Do you think Mexicans are taking jobs away from American workers? In 2010, the United Farm Workers (UFW) set up an employment website where jobs in agriculture were offered to U.S. citizens and other legal residents throughout the country. About 4 million people visited the website, of whom 12,000 went on to fill out applications for agricultural employment. How many of those 12,000 showed up for work? Take a guess. And while you’re thinking about it, I’ll tell you where I ran across the story and a little more of what’s in it.
“In the Valley of Fear,” by Michael Greenberg, appeared in the December 20, 2018, issue of the New York Review of Books. Greenberg notes that working to harvest fruits and vegetables is a “one-generation job.” Workers want something better for their children.
This means that a constant supply of impoverished Mexican immigrants willing to do the work is required. But [now] those immigrants aren’t coming.
They are afraid to come, and the labor shortage, especially in California, is critical.
Greenberg gives background on farm worker demographics, beginning in the 1950s. In that decade, as reported to Greenberg by the son of Cesar Chavez, 12-14% of field hands came from Oklahoma and Arkansas, 8-10% were African-Americans from the cotton fields, 12% were Filipino, and 55% were Mexican, half of the last group first-generation Mexican-American, half Mexican nationals.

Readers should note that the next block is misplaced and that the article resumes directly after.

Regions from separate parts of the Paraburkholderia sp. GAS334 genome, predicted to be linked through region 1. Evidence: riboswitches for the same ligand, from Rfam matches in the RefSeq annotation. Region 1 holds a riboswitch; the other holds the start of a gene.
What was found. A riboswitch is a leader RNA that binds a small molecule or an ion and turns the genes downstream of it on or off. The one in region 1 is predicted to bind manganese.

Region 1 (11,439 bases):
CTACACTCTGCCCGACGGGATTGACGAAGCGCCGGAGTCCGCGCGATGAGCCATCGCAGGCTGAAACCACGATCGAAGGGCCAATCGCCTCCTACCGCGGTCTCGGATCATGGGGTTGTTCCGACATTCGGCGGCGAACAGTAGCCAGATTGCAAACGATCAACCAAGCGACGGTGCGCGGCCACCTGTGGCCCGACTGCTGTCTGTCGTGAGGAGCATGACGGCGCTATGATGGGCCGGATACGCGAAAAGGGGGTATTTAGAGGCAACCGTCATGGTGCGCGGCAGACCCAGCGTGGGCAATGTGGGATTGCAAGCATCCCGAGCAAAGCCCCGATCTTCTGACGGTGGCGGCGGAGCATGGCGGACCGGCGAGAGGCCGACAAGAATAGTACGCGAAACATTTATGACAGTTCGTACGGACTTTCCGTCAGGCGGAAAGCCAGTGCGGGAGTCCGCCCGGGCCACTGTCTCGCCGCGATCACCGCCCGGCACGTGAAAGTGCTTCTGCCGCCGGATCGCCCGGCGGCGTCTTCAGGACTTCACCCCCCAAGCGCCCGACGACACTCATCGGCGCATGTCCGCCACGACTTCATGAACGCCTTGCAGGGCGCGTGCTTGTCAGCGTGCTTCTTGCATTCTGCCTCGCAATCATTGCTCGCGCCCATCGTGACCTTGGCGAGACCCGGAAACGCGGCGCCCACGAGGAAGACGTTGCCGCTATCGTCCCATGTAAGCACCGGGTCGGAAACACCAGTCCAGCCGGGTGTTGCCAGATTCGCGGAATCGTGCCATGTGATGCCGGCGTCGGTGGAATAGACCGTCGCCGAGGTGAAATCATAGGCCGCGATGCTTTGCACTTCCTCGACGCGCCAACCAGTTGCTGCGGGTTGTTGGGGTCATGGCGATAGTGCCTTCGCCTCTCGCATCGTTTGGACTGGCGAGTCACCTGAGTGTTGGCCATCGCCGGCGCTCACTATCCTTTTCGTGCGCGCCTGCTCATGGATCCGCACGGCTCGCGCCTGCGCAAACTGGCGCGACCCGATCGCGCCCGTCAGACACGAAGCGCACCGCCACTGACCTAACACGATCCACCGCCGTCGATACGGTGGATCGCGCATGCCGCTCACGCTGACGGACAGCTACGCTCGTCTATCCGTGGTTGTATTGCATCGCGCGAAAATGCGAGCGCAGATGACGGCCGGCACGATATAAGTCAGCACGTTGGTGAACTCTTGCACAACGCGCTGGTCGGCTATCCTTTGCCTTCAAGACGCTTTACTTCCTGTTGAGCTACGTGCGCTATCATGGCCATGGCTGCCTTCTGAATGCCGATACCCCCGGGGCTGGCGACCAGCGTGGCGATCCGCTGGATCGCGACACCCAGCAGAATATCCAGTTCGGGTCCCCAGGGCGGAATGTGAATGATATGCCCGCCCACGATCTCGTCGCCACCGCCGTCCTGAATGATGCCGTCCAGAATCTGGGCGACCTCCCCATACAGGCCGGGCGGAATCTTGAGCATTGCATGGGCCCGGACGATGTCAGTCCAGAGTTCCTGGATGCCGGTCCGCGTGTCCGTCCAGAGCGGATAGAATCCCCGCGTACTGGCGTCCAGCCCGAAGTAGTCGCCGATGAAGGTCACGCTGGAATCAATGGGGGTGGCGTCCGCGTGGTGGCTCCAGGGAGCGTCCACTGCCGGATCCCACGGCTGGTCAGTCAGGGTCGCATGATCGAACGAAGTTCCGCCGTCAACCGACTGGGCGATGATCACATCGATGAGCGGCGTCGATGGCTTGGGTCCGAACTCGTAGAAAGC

Who are the farm workers in California today? According to Greenberg — and the statistics may be in part confirmed for him by Chavez — at least 80% are undocumented Mexicans. And most of those are from indigenous populations and “speak no or very little Spanish, much less English.” These are the workers the farmers need, the workers now terrified to come for jobs, jobs that Americans refuse to do, even when hourly wages offered in one vineyard went as high as $20/hour.
So are you ready now to guess how many legal residents and citizens of the United States showed up for agricultural jobs across the United States after 4 million visited the website and 12,000 applied for jobs? Twelve. That’s right, 12 people showed up for work — and “Not one of them lasted longer than a day.”
How many of my friends have done farm labor? I picked apples one fall in Leelanau County, Michigan. I lasted a month, part-time (4 hours a day), in sun and rain and cold, before my hands felt as if they might become permanently crippled, and regretfully I gave notice. How about you? Your children? Your nieces and nephews, your grandchildren? Do they look for farm work in the summer to pay down their student loans or buy books for the next semester? “Potato vacation” is a thing of the past, and not even farmers’ kids want to pick asparagus any more. Will the United States become one big “city,” importing food from other parts of the world where people are willing to grow and harvest it? Is that what we want?
Note: All my images today come from Leelanau County, Michigan, not from California, and most are from the summer farm market in Northport, where food comes directly from growers to purchasers.